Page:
9:43 AM  
Anonymous Anonymous said...

Would gold work? Wouldn't the wire be so pliable it wouldn't tune well? (Yes, I know I'm taking a bit of a legend and treating it literally. No, that's not my point. It just got me to thinking about whether gold strings would actually work or not.)

- oddjob

10:00 AM  
Blogger The Minstrel Boy said...

my uncle in san diego has a piano that was built in the 1820's (it has the distinction of being played often for abraham lincoln) and it's original strings were not gold core but were wrapped with a layer of gold (i'm not sure of the percentage) wire. that's how most of the bigger strings are made. there is a core, usually bronze, brass, or stainless steel, that is then wrapped with a padding and insulating agent, usually silk or cotton, that is then wrapped with another, very small guage wire. bronze is the most popular because it hits the middle, it's not as durable as stainless steel, not as bright as brass but it's brighter than steel and more durable than brass. i use brass on my acoustic guitars and my celtic harp. i built the little harp myself from plans that came from ireland. i wanted to string it with all brass like the old celtics but the harps under mass production would never stand the tension that would be generated by that much wire stretched to pitch. i had a luthier guru once quote me the tension generated but i promptly forgot it. usually i just say "it's a shitload." it could have been that somebody saw brand new brass strings and thought they were gold, it could be some folks just making stuff up. you're right though, gold strings would simply not ever hold a pitch, i can't see them being all that resonate either.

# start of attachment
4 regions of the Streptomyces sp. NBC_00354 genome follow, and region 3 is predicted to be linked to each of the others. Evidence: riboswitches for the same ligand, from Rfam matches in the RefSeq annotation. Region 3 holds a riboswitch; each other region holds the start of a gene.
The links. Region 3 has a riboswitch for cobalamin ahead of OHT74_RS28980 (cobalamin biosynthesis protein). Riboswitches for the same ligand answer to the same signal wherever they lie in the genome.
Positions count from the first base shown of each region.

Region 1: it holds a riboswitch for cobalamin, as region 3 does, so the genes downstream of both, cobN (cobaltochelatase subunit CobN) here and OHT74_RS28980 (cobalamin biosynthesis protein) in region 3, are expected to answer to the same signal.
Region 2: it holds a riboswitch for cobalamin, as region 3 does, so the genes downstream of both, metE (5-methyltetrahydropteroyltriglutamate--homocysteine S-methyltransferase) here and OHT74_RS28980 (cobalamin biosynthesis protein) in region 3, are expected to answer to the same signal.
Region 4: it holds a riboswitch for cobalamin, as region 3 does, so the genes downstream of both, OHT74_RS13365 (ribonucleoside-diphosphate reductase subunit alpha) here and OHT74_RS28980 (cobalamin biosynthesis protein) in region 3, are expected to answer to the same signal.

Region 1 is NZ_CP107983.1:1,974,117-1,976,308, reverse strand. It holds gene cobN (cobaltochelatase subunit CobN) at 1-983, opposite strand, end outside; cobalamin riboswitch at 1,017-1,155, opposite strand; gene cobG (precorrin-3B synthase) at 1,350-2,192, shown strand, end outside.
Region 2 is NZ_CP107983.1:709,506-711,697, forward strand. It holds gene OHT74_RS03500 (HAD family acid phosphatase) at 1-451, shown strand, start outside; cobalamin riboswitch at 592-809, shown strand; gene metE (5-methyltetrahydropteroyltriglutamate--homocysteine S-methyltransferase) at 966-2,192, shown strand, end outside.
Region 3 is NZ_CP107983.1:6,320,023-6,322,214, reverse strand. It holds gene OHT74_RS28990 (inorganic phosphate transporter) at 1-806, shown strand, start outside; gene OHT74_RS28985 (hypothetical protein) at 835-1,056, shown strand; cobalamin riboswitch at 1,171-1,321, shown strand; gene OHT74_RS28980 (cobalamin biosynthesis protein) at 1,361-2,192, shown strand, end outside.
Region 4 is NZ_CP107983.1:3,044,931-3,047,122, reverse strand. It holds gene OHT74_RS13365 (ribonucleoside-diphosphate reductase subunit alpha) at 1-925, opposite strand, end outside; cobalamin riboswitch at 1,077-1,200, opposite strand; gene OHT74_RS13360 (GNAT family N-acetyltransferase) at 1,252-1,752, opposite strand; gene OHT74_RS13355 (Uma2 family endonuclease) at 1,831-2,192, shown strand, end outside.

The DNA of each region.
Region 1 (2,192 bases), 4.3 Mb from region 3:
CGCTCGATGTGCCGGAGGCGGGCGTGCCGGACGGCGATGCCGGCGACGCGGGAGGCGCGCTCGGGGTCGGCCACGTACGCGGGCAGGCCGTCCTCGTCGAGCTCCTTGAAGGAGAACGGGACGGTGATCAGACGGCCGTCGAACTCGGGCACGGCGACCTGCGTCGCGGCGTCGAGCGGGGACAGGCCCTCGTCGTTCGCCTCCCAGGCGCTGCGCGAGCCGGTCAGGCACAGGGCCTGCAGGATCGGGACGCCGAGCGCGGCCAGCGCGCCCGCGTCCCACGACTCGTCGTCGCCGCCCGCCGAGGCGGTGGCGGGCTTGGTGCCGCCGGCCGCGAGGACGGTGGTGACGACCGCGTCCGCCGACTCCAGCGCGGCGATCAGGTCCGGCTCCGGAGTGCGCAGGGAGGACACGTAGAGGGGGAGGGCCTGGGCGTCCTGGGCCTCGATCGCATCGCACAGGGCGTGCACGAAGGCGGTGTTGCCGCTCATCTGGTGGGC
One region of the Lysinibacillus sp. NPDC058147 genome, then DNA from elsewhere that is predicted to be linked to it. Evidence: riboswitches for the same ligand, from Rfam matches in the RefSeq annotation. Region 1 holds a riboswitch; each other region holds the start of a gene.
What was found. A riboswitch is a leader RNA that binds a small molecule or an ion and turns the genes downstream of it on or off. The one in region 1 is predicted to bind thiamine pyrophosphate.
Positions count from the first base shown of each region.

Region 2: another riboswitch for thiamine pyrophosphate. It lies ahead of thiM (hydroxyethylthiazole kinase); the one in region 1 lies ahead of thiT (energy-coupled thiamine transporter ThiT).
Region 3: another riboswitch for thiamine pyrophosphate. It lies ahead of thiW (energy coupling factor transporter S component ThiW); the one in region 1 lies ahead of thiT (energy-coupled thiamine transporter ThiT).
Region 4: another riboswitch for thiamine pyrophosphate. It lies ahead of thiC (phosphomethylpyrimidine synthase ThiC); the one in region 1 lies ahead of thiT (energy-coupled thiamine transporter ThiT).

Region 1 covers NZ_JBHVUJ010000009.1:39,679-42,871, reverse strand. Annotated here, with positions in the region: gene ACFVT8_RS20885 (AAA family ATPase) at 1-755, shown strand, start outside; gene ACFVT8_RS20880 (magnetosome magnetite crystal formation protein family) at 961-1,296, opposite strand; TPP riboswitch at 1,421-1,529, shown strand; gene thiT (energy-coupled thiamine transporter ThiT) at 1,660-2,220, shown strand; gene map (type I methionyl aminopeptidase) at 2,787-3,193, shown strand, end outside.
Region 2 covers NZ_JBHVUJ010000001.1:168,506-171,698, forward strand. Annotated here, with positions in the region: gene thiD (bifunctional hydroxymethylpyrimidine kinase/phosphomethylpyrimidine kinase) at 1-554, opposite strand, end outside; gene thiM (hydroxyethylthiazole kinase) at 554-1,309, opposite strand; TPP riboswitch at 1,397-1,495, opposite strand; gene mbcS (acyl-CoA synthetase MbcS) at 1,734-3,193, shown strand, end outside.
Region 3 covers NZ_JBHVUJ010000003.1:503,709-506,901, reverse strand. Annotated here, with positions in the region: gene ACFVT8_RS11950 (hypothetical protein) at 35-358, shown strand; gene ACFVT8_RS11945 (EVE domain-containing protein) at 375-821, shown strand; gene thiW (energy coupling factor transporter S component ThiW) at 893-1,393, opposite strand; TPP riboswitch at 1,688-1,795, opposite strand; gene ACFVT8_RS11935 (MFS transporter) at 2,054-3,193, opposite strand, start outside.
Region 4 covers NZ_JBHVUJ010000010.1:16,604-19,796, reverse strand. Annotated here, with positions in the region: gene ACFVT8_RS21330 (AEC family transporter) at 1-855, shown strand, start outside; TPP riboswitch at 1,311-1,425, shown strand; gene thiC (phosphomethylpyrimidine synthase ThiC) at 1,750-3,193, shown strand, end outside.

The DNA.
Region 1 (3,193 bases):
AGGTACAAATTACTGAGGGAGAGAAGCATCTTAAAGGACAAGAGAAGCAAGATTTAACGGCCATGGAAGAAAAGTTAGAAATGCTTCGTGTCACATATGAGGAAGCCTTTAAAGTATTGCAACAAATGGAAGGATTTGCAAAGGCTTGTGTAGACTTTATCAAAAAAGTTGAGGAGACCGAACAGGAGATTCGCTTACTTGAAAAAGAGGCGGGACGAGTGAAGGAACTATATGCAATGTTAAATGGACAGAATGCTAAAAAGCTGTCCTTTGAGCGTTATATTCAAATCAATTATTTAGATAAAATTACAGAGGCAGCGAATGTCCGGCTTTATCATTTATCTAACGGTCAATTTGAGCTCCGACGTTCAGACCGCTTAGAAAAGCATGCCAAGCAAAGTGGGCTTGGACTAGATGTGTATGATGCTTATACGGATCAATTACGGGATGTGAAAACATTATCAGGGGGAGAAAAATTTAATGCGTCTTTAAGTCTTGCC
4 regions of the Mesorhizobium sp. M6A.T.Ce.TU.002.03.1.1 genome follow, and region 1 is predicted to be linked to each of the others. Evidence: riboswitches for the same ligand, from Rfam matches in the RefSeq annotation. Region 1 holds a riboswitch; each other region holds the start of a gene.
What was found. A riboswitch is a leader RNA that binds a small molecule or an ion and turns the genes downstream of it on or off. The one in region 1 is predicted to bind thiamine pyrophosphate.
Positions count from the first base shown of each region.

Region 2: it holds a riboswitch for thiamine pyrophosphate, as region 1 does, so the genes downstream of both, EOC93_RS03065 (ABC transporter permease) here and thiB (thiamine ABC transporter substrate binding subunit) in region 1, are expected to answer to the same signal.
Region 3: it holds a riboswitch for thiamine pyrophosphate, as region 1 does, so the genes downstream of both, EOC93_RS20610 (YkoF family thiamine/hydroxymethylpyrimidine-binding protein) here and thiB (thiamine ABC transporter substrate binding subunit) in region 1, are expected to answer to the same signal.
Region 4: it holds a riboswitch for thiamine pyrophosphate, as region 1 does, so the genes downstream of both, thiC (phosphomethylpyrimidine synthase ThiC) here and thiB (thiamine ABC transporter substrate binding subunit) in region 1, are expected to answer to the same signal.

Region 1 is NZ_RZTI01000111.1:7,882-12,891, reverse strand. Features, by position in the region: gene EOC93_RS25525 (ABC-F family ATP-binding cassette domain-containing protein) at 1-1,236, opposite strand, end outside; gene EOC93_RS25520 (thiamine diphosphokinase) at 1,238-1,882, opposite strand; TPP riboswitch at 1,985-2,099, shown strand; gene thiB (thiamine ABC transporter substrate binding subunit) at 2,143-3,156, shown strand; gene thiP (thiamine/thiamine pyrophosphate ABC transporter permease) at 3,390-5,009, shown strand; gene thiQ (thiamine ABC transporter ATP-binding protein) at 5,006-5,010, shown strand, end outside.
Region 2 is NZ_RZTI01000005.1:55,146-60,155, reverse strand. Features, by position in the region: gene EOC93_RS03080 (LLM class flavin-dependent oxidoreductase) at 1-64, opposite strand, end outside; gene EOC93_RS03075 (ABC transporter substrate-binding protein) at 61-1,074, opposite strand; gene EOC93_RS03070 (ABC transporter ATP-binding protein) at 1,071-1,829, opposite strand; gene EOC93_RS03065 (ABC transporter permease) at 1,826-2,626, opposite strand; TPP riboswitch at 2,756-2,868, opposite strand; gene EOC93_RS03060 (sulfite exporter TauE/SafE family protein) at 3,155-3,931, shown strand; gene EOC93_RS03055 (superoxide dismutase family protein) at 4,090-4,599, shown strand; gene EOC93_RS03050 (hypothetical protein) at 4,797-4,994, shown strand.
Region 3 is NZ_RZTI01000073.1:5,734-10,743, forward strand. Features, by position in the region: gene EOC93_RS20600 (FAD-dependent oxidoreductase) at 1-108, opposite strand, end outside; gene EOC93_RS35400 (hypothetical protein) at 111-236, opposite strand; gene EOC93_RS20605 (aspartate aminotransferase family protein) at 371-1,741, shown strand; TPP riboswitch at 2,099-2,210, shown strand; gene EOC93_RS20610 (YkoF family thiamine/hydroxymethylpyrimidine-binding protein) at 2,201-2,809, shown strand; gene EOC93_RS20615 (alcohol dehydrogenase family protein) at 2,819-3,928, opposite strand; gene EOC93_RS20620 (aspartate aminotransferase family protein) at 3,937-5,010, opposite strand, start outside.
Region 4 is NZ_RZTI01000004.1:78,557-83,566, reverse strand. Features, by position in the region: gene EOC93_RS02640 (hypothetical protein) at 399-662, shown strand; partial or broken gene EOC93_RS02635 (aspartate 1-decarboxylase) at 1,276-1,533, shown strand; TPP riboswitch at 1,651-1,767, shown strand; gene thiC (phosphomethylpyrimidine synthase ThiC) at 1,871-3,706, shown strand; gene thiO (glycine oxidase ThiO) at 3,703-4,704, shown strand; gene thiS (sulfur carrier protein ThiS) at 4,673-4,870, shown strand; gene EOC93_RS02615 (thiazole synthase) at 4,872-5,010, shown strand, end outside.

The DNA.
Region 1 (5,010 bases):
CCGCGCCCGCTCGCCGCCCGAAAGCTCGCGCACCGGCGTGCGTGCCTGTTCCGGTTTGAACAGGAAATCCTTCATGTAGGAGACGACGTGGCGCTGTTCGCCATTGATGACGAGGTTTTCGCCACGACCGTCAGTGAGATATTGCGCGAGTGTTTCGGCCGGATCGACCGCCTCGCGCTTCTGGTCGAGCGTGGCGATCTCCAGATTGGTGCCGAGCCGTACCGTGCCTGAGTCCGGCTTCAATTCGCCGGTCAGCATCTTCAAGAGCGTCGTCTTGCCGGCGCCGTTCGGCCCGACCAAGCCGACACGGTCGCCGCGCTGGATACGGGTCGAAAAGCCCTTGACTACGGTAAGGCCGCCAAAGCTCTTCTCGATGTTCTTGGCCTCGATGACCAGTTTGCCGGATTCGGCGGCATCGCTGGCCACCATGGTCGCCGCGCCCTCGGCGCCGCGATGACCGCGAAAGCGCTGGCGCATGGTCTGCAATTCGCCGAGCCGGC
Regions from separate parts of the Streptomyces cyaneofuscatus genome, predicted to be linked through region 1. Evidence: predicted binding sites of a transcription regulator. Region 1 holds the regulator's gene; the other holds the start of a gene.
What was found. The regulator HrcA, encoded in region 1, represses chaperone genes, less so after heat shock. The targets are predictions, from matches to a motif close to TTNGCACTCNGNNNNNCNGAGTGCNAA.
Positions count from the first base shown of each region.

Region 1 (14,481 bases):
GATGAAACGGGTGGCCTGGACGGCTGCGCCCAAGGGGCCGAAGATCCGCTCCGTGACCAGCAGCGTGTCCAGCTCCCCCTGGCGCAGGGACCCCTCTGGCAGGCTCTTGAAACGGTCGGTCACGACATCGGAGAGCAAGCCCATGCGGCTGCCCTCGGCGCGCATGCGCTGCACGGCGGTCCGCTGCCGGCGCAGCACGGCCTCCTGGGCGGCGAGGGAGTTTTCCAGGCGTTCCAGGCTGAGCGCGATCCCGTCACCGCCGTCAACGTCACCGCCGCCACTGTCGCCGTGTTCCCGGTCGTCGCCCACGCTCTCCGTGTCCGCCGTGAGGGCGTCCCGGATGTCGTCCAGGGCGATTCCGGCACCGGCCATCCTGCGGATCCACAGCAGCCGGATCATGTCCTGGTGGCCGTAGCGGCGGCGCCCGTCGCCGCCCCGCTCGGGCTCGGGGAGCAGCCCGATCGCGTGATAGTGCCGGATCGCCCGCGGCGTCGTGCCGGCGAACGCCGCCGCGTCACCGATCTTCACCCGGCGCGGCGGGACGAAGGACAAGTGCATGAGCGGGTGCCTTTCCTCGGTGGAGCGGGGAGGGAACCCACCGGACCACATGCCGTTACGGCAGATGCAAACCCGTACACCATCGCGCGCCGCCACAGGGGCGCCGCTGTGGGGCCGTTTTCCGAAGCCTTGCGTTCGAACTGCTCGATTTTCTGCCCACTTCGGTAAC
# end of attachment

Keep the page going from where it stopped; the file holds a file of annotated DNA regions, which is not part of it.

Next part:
10:47 AM  
Anonymous Anonymous said...

I've been told before by a woodwind pro that gold makes a superlative flute (better sounding than silver), but of course that's an altogether different animal when it comes to the minimal tensions involved.

- oddjob

12:47 PM  
Blogger seventh sister said...

It was most likely the Golden Faery's virgin guts with which "tir connell" was strung.

12:55 PM  
Blogger Sherry said...

nah, leave out guts from the story.

i love it. it's perfect that way.

2:24 PM  
Blogger The Minstrel Boy said...

what the hell is a story without some guts sherry?

next thing you know they'll be passing out books without pictures or conversations. what's the use of a book without pictures or conversations?

2:28 PM  
Blogger Sherry said...

there are guts and then there are guts. ; )

me, i happen to like the original fairy tales and folk tales and have quite a few books from different cultures about them, but fairies and guts, especially virgin fairies that never had a chance to

no thanks. : )

4:26 PM  
Blogger Sherry said...

oh and books without pictures, nah, couldn't have "my pet goat" could we?? ; )

4:28 PM  
Anonymous amish451 said...

Walked past the band at a benefit this afternoon ....overheard one of them say, "I'd be really pissed if I was getting paid!" Kind of an incongruous statement when you think about it ....

8:44 PM  
Blogger Sherry said...

i've heard that more than once in my life with volunteering for fund raisers and such.

4:52 AM  
Blogger Mr. Natural said...

Seems to me gold would be too soft...would stretch. like you say, maybe (maybe) to wind around and around as a favorite is a blues harp...(-;
Nice blog ya got here...lots of thoughtful stuff tumbling out of your brain through your fingers...I suppose that follows for your harp too, eh?

10:35 PM